When you’re creating something, it’s normal to feel insecure. You’re putting your emotions into the work, and that makes you vulnerable. This vulnerability can be useful, as it often pushes you to create smarter/better. You don’t want to blast something out to the public that kind of sucks, so you refine your final product until you’re proud to slap your byline in front of it. This is a good thing, otherwise we’d have a lot of half-watched TV series and half-read books because they never got to the point where they were worth consuming.
But self-editing can quickly go from being productive to being verbally abusive to your creative identity. I’ve definitely been known to be a tad nasty to my poor, creative self. Instead of just saying what I want to say, knowing that I can go back later and edit as needed, I’ll find myself critiquing every thought that my fingers are about to type before I even let myself punch the keys. Eventually I’m left staring at a blank screen, wondering how anyone ever gets around to creating anything. I think about the greats who have written before me, and wonder why I’m so inept compared to them. Then I remember that they’ve all spent plenty of time staring at blank screens, or revising work that they thought sucked to get to something that they were proud of.
Recently a Twitter friend recommended a book to me that’s shifted the way I see my own creative process. It’s called Steal Like an Artist by Austin Kleon. As the title suggests, the crux of the book is about how there really are no original ideas anymore. It’s all about using what inspires your work, and combining these thoughts in a way that is fresh and relevant to your own audience. You’re remixing old ideas into something new and beautiful.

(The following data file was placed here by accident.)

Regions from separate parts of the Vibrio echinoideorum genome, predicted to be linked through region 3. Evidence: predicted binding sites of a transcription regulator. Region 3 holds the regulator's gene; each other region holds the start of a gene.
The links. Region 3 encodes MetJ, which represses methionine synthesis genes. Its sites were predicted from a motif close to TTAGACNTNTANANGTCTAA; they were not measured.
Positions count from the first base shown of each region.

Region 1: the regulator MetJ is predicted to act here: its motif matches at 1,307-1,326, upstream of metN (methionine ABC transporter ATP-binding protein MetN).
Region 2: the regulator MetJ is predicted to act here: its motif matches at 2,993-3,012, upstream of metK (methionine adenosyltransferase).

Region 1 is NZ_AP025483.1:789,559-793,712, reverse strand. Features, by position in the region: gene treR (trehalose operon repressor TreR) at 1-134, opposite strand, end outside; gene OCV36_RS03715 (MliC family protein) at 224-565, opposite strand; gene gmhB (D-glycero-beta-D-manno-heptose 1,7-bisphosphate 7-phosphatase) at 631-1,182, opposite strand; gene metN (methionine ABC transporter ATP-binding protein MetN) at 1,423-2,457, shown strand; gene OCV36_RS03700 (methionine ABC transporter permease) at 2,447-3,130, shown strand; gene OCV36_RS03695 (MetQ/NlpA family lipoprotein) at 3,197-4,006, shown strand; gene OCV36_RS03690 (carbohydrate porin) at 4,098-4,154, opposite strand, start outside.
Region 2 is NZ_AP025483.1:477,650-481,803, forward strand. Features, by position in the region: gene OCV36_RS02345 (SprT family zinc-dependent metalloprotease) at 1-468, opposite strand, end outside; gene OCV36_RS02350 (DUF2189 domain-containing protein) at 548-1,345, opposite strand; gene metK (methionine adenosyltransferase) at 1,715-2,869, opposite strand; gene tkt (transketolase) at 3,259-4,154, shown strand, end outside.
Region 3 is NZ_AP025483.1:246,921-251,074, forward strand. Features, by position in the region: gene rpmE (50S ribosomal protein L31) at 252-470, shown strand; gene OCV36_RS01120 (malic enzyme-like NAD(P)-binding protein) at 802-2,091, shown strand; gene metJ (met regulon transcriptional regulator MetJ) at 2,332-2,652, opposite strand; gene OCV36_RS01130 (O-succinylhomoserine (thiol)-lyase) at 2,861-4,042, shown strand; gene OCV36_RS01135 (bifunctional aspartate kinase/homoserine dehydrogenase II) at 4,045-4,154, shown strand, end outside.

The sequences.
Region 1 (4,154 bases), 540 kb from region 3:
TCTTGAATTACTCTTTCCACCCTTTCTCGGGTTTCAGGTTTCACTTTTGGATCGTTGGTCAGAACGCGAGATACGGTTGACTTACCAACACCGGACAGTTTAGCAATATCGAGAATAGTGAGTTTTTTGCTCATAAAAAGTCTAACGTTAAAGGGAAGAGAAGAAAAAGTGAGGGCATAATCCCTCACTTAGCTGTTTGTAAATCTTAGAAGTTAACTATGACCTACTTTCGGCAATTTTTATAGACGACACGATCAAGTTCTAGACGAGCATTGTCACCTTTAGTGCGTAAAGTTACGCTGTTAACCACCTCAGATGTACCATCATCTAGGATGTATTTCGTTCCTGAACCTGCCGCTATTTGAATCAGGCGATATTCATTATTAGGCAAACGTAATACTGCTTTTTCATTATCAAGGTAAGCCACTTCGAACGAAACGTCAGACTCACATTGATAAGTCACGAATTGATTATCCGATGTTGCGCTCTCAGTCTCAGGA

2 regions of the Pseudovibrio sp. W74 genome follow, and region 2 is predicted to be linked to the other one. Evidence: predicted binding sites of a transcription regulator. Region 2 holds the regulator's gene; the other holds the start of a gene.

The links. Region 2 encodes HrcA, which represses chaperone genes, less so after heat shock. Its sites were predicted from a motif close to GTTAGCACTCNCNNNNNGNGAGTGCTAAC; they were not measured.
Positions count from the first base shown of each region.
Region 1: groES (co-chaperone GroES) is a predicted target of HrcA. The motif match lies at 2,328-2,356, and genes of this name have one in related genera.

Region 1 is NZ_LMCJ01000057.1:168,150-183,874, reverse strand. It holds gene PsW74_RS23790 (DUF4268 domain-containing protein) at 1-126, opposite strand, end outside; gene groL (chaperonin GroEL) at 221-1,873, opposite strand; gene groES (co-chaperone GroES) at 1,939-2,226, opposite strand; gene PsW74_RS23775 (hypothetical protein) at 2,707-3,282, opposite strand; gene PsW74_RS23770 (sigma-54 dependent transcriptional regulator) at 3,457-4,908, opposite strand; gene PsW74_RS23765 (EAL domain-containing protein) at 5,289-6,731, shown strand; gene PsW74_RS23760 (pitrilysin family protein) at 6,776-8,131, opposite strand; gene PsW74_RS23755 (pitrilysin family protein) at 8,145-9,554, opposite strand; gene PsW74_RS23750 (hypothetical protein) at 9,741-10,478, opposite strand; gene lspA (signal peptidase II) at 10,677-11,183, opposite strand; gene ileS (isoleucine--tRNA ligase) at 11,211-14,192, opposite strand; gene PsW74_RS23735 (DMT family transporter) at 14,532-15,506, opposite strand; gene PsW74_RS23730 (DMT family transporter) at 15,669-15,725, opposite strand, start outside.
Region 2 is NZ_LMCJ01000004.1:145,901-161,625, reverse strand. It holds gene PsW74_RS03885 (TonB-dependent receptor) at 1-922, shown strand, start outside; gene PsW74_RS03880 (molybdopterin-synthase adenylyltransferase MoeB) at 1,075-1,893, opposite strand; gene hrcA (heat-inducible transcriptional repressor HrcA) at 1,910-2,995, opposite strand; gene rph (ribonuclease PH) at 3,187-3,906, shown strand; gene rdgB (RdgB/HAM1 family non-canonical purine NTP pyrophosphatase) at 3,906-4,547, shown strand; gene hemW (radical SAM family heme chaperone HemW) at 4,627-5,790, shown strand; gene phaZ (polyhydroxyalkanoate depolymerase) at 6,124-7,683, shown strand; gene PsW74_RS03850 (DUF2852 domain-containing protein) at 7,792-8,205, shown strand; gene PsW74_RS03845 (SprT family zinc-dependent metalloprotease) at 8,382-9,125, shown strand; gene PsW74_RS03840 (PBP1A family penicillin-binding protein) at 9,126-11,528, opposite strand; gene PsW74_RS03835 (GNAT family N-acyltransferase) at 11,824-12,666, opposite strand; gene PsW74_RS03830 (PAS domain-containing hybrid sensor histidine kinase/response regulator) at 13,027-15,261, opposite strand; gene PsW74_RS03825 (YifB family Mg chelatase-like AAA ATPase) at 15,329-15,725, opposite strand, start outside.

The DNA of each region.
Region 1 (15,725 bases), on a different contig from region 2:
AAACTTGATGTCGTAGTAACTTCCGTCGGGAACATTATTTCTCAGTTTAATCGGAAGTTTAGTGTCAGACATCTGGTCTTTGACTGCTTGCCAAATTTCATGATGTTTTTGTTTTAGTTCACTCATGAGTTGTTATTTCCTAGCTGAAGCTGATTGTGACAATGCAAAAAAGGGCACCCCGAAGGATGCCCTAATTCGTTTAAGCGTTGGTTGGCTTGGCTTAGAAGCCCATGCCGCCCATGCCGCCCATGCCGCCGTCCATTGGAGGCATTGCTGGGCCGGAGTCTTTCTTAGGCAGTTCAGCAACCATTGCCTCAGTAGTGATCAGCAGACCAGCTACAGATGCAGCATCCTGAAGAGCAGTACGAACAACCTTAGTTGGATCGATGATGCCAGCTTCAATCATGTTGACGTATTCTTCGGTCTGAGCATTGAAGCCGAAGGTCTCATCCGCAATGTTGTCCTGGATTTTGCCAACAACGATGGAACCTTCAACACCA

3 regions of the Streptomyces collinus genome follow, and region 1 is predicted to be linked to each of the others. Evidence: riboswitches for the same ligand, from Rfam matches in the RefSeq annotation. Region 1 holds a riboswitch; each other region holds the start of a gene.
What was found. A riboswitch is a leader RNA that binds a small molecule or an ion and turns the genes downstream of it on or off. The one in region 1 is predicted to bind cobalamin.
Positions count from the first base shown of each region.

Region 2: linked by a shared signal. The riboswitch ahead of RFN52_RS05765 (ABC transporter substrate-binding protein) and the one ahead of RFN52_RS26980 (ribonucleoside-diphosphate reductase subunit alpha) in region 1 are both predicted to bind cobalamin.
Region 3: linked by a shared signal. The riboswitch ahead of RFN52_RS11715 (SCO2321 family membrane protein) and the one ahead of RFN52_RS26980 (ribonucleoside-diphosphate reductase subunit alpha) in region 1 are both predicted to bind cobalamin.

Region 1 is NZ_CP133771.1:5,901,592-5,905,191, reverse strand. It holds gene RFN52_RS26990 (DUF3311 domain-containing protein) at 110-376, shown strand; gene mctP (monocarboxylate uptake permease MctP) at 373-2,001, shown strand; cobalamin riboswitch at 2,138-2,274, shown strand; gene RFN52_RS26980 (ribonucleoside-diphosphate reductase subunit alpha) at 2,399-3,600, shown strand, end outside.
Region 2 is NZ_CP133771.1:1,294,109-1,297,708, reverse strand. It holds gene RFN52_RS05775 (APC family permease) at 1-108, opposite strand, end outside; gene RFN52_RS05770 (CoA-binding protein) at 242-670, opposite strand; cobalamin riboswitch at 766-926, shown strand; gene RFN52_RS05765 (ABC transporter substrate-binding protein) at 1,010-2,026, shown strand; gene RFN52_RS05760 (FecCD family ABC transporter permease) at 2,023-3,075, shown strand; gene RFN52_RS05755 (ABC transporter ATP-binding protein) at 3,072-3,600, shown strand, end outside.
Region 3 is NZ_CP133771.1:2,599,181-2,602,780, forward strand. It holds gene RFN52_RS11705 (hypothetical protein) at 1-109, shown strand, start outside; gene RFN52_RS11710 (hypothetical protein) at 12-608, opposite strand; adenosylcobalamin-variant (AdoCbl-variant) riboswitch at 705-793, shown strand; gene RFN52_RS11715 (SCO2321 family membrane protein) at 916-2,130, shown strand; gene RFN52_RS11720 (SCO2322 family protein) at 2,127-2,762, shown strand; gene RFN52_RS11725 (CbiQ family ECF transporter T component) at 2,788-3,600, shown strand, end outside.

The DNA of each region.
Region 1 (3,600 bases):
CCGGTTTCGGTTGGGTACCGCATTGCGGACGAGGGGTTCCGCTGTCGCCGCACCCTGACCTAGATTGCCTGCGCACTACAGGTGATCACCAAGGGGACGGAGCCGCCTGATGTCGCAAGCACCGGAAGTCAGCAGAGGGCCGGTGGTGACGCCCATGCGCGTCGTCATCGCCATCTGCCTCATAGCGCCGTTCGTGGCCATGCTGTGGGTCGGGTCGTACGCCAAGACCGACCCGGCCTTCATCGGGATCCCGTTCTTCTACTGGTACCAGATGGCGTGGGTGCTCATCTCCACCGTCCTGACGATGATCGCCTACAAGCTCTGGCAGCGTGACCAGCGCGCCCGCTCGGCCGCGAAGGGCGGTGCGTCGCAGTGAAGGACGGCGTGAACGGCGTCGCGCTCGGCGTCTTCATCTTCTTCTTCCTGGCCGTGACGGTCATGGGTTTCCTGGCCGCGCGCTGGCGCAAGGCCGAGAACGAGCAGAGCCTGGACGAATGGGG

Kleon also gives some great tips if you find yourself in a creative rut. Whether you depend on your creativity to pay your rent or you just need it as a release from the cubicle city you head to Monday-Friday, this stuff matters. After reading the book, I’ve backed off on emotionally abusing my creative self. I don’t compare myself to this writer or that writer and wonder why I’m not them. I let myself say what I want to say, knowing that there’s a delete button for a reason.
It’s an awesome book and a short read. I’d definitely recommend it. After I tore through it in a day, I also bought Kleon’s Steal Like An Artist journal, which has offbeat exercises you can do daily to spark creativity. If you’re looking to feel inspired or just want to know how to stop being such a jerk to your creative self so that you can more effectively do your thing, definitely check it out.